Dancers shape up at a theater in Beijing. Zou Hong / China Daily
Artists interpreting dynamics of society in non-traditional ways.
When Alison Friedman first came to China in 2002 on a Fulbright fellowship to research modern dance, local residents had little idea what it was.
"Most people would say, 'Oh, you mean hip-hop?' or 'You mean disco in a bar?'" recalled Friedman, who later founded Ping Pong Productions to develop cultural exchange projects between Chinese and international performers.
"Now when I say I research modern dance, they'll say, 'Oh, like Pina Bausch?' (the late German dancer, choreographer and director) or 'Oh, like the Beijing Modern Dance Company?' The difference is amazing. People are more aware of what it is, and there are definitely bigger and bigger audiences."
The birth of modern dance in China can be traced back to the latter stages of the Qing Dynasty (1644-1911) when Yu Rongling, the daughter of the then ambassador to France, studied with Isadora Duncan in Paris. Yu later returned to China and performed this type of new dance for Empress Dowager Cixi.
For decades, modern dance remained at a distance from the public because of suppression of the body, individuality and personality, said Willy Tsao, founder of the City Contemporary Dance Company in Hong Kong and a company director of BeijingDance / LDTX. Chinese audiences were not familiar with the form until recently, when the infrastructure for modern dance underwent big changes. In the past, the government only supported State-run dance companies, leaving individual artists and unregistered troupes with no application channel for financial support. Later, the government began to recognize the huge overseas interest in contemporary China, including its modern culture and ideas. The past five years have seen increasing support for independent modern dance groups.
For example, the China International Culture Association will be one of the sponsors of TAO Dance Theater, an unregistered, independent group of five dancers, when the troupe performs at the Lincoln Center for the Performing Arts in New York in July.
The change in government attitudes is significant, according to Friedman, because the authorities used to categorize modern dance as a "foreign art" and considered it either dangerous or irrelevant to China. But now they are willing to pay independent artists to travel abroad.
"First, you have to have a change in attitude, and then you can change the system," she said, adding that although the infrastructure has changed in some ways, the system and the funding structure for independent art groups is still developing.
Many unregistered, small and medium-sized modern groups are still not eligible to apply for government subsidies. But if they do manage to register, they will have to pay large amounts in taxes, which are sometimes far greater than any financial support they receive from the government.
"For a period of time, they (the government) supported certain projects, but only large projects," said Friedman. "That is changing now. If you only support big projects, it's not a market. A market is like a forest. You can't just have big trees. That's not a healthy market. You need big, commercial. You need small, experimental. You need diversity."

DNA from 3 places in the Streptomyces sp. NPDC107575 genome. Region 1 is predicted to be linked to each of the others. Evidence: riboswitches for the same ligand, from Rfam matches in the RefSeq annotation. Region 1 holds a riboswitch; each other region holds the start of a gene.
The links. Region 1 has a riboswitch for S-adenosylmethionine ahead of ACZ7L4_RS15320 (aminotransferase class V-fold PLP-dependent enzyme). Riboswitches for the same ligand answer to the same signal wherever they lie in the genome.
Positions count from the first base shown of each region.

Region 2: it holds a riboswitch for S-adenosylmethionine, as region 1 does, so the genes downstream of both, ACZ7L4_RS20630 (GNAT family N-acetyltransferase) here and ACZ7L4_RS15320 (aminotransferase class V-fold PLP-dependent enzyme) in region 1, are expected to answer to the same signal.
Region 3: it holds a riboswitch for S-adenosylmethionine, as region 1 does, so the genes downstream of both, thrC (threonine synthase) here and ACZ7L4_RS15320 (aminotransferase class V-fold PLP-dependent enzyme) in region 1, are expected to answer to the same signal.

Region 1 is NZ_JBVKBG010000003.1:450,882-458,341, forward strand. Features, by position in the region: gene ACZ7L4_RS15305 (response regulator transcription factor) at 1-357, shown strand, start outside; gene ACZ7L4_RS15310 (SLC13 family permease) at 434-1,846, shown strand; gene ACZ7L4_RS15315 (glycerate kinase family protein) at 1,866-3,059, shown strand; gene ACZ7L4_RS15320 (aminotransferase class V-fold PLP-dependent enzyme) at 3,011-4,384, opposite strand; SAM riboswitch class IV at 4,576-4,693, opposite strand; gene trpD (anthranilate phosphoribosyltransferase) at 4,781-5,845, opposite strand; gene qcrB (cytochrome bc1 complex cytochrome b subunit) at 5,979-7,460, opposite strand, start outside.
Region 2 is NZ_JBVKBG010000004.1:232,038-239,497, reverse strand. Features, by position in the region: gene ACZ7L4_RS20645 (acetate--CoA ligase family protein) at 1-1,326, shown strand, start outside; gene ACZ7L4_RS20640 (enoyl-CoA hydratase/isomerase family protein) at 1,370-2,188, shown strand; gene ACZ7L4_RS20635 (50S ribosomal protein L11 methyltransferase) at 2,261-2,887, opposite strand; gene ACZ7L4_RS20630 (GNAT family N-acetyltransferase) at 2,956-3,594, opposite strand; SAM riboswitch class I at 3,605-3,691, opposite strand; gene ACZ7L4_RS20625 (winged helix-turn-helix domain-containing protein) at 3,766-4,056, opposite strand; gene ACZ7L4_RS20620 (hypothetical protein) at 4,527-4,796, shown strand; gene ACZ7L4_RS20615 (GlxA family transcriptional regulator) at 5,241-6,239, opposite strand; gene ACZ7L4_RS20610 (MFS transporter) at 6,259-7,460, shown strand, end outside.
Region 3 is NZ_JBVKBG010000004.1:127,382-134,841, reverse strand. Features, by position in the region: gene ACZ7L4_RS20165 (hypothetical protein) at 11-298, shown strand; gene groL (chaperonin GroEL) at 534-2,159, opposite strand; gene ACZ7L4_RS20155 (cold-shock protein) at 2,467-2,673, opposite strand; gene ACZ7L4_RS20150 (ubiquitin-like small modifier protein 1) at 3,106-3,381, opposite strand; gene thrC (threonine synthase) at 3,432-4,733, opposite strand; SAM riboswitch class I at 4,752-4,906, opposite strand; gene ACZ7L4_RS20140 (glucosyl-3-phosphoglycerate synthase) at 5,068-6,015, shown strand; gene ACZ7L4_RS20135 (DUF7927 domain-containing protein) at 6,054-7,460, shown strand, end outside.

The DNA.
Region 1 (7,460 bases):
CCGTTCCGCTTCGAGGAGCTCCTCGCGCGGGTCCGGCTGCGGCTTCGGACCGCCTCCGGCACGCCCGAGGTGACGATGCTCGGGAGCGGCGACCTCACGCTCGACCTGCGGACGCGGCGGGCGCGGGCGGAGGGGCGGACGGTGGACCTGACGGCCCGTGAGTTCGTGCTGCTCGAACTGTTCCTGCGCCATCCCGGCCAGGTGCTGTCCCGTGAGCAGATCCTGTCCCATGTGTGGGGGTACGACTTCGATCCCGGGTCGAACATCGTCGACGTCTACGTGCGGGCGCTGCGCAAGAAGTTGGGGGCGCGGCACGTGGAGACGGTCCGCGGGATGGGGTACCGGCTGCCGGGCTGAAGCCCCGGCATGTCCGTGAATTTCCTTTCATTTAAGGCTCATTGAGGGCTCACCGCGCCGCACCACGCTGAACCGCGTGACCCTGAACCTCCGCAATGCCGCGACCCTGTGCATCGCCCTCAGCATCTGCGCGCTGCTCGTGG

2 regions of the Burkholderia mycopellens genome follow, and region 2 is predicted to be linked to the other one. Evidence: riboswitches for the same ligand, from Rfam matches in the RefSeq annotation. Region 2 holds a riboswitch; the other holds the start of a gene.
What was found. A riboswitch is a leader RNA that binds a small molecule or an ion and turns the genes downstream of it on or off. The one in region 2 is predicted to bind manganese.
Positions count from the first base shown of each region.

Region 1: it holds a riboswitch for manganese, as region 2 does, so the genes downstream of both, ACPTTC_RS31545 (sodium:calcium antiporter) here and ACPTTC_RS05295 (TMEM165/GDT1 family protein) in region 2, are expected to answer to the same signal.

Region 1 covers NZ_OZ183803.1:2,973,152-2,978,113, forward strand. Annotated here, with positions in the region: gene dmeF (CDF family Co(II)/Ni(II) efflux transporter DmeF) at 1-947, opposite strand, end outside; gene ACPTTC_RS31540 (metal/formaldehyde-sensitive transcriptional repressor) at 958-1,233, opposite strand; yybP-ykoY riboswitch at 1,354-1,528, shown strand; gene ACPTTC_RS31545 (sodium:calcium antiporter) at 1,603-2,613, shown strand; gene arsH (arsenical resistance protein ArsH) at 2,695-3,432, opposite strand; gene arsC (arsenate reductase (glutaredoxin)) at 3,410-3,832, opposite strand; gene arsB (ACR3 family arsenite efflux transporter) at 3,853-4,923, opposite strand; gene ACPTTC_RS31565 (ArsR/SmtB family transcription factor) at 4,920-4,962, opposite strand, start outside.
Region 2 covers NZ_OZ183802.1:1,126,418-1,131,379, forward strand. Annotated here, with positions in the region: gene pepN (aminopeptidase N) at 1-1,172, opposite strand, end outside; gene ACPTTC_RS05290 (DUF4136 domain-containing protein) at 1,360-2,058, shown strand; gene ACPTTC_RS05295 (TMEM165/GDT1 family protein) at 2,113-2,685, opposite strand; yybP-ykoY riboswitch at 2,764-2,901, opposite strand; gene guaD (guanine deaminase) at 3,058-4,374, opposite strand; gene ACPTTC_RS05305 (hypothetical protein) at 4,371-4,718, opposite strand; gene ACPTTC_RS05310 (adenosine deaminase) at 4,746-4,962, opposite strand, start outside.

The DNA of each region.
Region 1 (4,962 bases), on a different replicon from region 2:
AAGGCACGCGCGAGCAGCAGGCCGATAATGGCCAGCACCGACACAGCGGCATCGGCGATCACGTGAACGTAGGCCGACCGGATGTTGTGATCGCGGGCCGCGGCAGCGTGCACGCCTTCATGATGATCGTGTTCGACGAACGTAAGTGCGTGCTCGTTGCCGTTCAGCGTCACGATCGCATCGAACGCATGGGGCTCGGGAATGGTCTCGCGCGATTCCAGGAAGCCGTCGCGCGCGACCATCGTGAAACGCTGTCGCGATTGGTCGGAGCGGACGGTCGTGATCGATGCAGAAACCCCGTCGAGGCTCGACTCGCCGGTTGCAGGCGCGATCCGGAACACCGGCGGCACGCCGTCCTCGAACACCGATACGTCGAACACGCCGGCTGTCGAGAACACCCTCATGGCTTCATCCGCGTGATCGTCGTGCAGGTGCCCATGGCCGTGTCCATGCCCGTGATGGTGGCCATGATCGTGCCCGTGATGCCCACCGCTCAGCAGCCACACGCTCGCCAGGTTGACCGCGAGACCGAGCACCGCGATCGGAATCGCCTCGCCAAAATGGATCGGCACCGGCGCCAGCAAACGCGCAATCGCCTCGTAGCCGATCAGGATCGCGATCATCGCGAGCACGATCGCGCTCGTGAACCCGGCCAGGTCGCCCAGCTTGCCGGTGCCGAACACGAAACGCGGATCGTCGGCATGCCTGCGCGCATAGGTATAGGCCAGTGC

Tour to survive
In common with many other independent modern dance groups, the survival of TAO Dance Theater has relied on international touring since it was founded in 2008. Following its first US performance at the American Dance Festival in 2010, the group has received a growing number of invitations to perform at art festivals around the world. These tours allow the company to cover all of its expenses, including a monthly salary of 3,000 yuan ($476) for each of the dancers.
In September, the troupe moved to its current studio in a desolate part of Beijing's Chaoyang district. From the city center, it takes a journey of three subway transfers plus a bus ride to reach the 280-square-meter studio which costs nearly 80,000 yuan a year to rent.
Before they rented the studio, the dancers were forced to scour the city to find affordable rehearsal spaces. The rent for such places is very expensive, said Tao Ye, the founder of TAO Dance Theater. He estimated that a basic studio of about 200 sq m and close to the Beijing Dance Academy would cost 5,000 yuan a day. Even the cheapest spaces cost 300 to 500 yuan a day and the dancers have to compete with a number of TV and theater crews who also want to rent the space, but usually have stronger connections with those in charge.
The cheapest rehearsal place Tao discovered was in the city of Zhuozhou, Hebei province. There, a wooden-floored studio of 100 sq m costs only 5 yuan a day. However, to get there required a five-hour round trip every day for three weeks, during the hardest times for the troupe.
Tao also noted that stage rents are surprisingly high in China. For example, a three-hour performance at the Beijing People's Liberation Army Opera House will cost 40,000 yuan, and that's excluding expenses for lighting, rubber flooring, air conditioning and publicity posters. On the basis of those figures, Tao calculated that a three-day performance would cost 200,000 to 300,000 yuan, but that only around 1,000 tickets would be sold at prices ranging from 80 to 320 yuan. Depending on its agreement with the opera house, TAO may receive 10 percent of the box office, although that figure can sometimes rise to 40 or 50 percent. Therefore, staging a show at the opera house would mean racking up a debt of more than 100,000 yuan, according to Tao.